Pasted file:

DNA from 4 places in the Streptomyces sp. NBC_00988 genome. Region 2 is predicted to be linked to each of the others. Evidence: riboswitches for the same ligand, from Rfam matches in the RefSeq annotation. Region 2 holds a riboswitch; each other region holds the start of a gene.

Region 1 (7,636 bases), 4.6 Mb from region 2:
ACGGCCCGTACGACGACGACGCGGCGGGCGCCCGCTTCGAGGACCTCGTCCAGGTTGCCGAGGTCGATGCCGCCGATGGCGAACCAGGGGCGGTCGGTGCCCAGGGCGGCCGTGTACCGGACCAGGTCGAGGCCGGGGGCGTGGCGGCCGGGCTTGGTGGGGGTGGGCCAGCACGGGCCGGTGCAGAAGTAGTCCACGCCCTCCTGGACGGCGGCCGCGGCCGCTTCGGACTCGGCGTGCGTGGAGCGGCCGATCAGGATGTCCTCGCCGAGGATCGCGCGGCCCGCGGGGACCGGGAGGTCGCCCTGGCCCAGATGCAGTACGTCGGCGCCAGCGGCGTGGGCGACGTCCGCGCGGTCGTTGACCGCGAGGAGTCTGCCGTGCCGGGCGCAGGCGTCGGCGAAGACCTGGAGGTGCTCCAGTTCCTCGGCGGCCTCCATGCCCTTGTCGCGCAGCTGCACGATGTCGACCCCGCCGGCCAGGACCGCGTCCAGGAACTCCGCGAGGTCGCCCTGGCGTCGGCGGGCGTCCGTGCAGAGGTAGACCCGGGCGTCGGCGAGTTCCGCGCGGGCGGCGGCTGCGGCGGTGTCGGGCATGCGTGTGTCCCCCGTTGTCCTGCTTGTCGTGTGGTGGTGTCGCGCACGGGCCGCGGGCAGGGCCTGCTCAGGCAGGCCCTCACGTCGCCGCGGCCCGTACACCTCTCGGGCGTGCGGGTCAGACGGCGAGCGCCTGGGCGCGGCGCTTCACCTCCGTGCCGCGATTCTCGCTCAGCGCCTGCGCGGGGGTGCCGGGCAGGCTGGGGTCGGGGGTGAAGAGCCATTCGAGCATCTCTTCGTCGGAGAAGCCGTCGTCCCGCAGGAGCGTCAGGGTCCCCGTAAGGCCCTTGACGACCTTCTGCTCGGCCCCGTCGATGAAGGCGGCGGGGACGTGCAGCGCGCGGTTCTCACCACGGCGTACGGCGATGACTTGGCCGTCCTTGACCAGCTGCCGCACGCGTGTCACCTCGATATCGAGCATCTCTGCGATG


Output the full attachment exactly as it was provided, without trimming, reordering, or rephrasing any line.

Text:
DNA from 4 places in the Streptomyces sp. NBC_00988 genome. Region 2 is predicted to be linked to each of the others. Evidence: riboswitches for the same ligand, from Rfam matches in the RefSeq annotation. Region 2 holds a riboswitch; each other region holds the start of a gene.

Region 1 (7,636 bases), 4.6 Mb from region 2:
ACGGCCCGTACGACGACGACGCGGCGGGCGCCCGCTTCGAGGACCTCGTCCAGGTTGCCGAGGTCGATGCCGCCGATGGCGAACCAGGGGCGGTCGGTGCCCAGGGCGGCCGTGTACCGGACCAGGTCGAGGCCGGGGGCGTGGCGGCCGGGCTTGGTGGGGGTGGGCCAGCACGGGCCGGTGCAGAAGTAGTCCACGCCCTCCTGGACGGCGGCCGCGGCCGCTTCGGACTCGGCGTGCGTGGAGCGGCCGATCAGGATGTCCTCGCCGAGGATCGCGCGGCCCGCGGGGACCGGGAGGTCGCCCTGGCCCAGATGCAGTACGTCGGCGCCAGCGGCGTGGGCGACGTCCGCGCGGTCGTTGACCGCGAGGAGTCTGCCGTGCCGGGCGCAGGCGTCGGCGAAGACCTGGAGGTGCTCCAGTTCCTCGGCGGCCTCCATGCCCTTGTCGCGCAGCTGCACGATGTCGACCCCGCCGGCCAGGACCGCGTCCAGGAACTCCGCGAGGTCGCCCTGGCGTCGGCGGGCGTCCGTGCAGAGGTAGACCCGGGCGTCGGCGAGTTCCGCGCGGGCGGCGGCTGCGGCGGTGTCGGGCATGCGTGTGTCCCCCGTTGTCCTGCTTGTCGTGTGGTGGTGTCGCGCACGGGCCGCGGGCAGGGCCTGCTCAGGCAGGCCCTCACGTCGCCGCGGCCCGTACACCTCTCGGGCGTGCGGGTCAGACGGCGAGCGCCTGGGCGCGGCGCTTCACCTCCGTGCCGCGATTCTCGCTCAGCGCCTGCGCGGGGGTGCCGGGCAGGCTGGGGTCGGGGGTGAAGAGCCATTCGAGCATCTCTTCGTCGGAGAAGCCGTCGTCCCGCAGGAGCGTCAGGGTCCCCGTAAGGCCCTTGACGACCTTCTGCTCGGCCCCGTCGATGAAGGCGGCGGGGACGTGCAGCGCGCGGTTCTCACCACGGCGTACGGCGATGACTTGGCCGTCCTTGACCAGCTGCCGCACGCGTGTCACCTCGATATCGAGCATCTCTGCGATG